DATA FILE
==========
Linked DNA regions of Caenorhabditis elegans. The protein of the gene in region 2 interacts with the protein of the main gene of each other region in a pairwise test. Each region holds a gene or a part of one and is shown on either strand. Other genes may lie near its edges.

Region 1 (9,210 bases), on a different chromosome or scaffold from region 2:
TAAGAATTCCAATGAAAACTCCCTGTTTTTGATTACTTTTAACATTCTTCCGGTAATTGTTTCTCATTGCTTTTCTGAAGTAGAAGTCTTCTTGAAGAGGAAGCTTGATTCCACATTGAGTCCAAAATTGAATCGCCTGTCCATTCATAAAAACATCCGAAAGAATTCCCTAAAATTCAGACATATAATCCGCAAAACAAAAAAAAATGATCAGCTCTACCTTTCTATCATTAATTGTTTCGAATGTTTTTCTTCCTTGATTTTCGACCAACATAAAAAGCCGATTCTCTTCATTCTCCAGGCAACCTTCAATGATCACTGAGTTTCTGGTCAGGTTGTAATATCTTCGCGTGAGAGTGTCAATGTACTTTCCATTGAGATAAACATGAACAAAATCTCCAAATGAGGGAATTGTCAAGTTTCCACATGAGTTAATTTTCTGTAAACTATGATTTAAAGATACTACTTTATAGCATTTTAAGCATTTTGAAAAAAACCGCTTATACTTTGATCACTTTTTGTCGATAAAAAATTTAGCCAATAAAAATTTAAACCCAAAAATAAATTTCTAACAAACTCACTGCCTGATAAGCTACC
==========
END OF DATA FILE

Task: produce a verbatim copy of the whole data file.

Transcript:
Linked DNA regions of Caenorhabditis elegans. The protein of the gene in region 2 interacts with the protein of the main gene of each other region in a pairwise test. Each region holds a gene or a part of one and is shown on either strand. Other genes may lie near its edges.

Region 1 (9,210 bases), on a different chromosome or scaffold from region 2:
TAAGAATTCCAATGAAAACTCCCTGTTTTTGATTACTTTTAACATTCTTCCGGTAATTGTTTCTCATTGCTTTTCTGAAGTAGAAGTCTTCTTGAAGAGGAAGCTTGATTCCACATTGAGTCCAAAATTGAATCGCCTGTCCATTCATAAAAACATCCGAAAGAATTCCCTAAAATTCAGACATATAATCCGCAAAACAAAAAAAAATGATCAGCTCTACCTTTCTATCATTAATTGTTTCGAATGTTTTTCTTCCTTGATTTTCGACCAACATAAAAAGCCGATTCTCTTCATTCTCCAGGCAACCTTCAATGATCACTGAGTTTCTGGTCAGGTTGTAATATCTTCGCGTGAGAGTGTCAATGTACTTTCCATTGAGATAAACATGAACAAAATCTCCAAATGAGGGAATTGTCAAGTTTCCACATGAGTTAATTTTCTGTAAACTATGATTTAAAGATACTACTTTATAGCATTTTAAGCATTTTGAAAAAAACCGCTTATACTTTGATCACTTTTTGTCGATAAAAAATTTAGCCAATAAAAATTTAAACCCAAAAATAAATTTCTAACAAACTCACTGCCTGATAAGCTACC